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March 21, 2020

Jesus addressed a parable “to those who were convinced of their own righteousness …

and despised everyone else.” That final phrase drives home the point of the parable even more clearly. It’s when being convinced of our own virtue makes us look down on others that we show ourselves to have very little virtue of which to boast.

In our world, today humility is a quality that is seldom appreciated. Before the 2016 election, one candidate ticked off several things he claimed were wrong with the country, adding, “…and only I can fix them.” It seems safe to say, however, that no one person has all of the answers or all of the wisdom. True humility means that we recognize and acknowledge our limitations as well as our gifts and our talents. Humble people will freely ask for advice or wisdom and will admit when they need help.

Jesus, however, was not speaking to politicians, but to us. Let’s consider who we faithful; righteous Christians tend to look down on: teenagers with body piercings and gothic clothing; pregnant teenagers; divorced and remarried persons; immigrants and illegal aliens; and the list goes on.

We all need to be more like the tax collector. He makes no excuses for his behavior, offers no mitigating circumstances. He is confessing his sinfulness before God and taking full responsibility for it. And, he asks for mercy. To ask for forgiveness and restoration of his relationship with God is a faith-filled act for a man so despised by his society. He is obviously humble and repentant of his sins, and his faith has emboldened him to ask for something that he has no right to expect—and that the Pharisees among us are unwilling to grant him—forgiveness and restoration before God.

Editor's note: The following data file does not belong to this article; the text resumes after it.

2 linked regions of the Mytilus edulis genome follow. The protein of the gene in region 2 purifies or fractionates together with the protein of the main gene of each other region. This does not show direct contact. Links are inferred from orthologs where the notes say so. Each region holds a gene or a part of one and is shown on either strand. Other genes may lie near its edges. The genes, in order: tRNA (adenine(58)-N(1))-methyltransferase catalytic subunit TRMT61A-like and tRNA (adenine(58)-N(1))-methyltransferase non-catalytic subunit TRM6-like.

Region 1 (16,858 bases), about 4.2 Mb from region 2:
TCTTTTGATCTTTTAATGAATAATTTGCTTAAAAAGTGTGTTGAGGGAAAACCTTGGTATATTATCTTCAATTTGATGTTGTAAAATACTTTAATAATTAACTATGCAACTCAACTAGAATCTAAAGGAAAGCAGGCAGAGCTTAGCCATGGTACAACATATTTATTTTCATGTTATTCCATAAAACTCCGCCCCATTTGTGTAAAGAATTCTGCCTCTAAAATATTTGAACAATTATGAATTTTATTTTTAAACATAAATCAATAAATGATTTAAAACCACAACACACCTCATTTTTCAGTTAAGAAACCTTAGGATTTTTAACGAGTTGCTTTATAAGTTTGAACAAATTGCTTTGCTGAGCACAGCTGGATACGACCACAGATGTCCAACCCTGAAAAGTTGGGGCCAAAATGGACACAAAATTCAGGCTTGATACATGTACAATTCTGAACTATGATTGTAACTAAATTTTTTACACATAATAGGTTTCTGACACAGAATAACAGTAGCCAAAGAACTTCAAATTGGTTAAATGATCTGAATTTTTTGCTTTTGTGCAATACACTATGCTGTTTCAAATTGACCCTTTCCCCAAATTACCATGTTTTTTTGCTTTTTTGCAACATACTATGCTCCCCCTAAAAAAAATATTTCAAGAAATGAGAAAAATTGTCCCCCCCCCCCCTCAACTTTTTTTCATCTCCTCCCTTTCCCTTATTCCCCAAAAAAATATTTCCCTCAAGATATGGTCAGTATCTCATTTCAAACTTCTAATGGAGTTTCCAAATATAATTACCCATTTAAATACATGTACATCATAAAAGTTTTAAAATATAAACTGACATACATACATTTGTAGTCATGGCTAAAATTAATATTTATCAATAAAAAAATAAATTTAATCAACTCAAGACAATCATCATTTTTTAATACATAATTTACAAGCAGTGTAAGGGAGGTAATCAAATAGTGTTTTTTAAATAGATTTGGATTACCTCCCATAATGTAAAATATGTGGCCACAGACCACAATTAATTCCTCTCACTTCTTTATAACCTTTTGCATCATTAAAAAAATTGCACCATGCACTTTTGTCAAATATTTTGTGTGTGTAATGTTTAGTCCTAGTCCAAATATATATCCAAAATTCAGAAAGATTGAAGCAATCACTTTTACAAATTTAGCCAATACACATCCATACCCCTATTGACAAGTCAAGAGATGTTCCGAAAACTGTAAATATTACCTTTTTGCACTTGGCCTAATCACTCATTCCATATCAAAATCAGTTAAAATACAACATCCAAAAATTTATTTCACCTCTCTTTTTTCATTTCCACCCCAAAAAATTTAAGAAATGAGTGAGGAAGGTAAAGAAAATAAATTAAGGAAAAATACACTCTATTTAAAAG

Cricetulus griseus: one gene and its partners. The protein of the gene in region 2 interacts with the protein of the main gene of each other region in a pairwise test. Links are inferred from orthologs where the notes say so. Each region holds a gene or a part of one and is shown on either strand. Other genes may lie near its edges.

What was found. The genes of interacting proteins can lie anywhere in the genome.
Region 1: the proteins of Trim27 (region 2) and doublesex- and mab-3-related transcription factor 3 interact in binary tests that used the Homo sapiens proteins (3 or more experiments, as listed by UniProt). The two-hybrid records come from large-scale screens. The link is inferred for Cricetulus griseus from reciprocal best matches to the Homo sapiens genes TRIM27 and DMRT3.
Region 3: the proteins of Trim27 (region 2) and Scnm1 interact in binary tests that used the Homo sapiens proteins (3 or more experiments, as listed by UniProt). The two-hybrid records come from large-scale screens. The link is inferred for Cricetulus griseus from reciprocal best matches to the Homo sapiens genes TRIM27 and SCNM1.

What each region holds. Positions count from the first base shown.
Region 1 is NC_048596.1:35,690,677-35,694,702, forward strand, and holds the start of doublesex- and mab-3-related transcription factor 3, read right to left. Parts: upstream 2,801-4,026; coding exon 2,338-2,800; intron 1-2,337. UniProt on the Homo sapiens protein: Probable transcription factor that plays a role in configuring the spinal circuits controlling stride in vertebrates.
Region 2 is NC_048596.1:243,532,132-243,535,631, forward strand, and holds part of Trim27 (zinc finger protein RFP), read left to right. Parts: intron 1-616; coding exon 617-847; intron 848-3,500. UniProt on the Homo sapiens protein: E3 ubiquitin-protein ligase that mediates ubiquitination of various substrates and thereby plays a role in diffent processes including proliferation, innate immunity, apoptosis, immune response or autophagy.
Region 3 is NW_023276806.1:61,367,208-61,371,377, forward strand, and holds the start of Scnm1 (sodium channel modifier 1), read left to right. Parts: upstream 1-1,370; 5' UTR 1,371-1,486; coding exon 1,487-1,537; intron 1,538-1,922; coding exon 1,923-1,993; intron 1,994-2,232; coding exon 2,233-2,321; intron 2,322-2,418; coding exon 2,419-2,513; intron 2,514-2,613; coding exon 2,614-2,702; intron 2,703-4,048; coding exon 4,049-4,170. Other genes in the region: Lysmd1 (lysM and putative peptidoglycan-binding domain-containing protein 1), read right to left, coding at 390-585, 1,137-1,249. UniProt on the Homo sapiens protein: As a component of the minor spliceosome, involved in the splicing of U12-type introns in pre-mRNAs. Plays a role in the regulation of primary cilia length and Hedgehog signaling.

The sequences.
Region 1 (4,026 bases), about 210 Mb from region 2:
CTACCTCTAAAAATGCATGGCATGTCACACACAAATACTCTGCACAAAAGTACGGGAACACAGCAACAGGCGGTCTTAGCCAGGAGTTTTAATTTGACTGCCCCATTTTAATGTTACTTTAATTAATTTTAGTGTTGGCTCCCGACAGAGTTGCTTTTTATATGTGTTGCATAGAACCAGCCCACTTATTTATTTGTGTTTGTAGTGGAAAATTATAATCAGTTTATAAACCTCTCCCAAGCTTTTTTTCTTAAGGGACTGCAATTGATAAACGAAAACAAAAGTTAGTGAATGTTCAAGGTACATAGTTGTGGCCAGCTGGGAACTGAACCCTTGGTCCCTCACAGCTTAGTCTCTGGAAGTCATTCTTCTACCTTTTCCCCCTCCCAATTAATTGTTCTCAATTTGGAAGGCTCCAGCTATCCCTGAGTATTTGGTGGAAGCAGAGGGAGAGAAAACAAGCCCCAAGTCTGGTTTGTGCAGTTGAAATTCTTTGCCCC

Whom do we tend to look down on?

Let Us Pray:

O loving God, whose son Jesus accepted the humble condition of his humanity, grant me the humility to recognize my own weaknesses and sins that I may always look to you for forgiveness and mercy.

 

Daily Eucharistic Reflection – Center for Eucharistic Evangelizing (eucharisticevangelizing.com)

 


About Paul J. Bernier, SSS

Blessed Sacrament Father Paul J. Bernier served for many years as the editor of Emmanuel. He is a popular writer, preacher, and director of retreats. Among his many published works is Ministry in the Church: A Historical and Pastoral Approach, Second Edition, published by Orbis Books in 2015. His most recent book is A Eucharistic Spirituality: Inspired by Saint Peter Julian Eymard – Apostle of the Eucharist, which he co-authored with Jim Brown.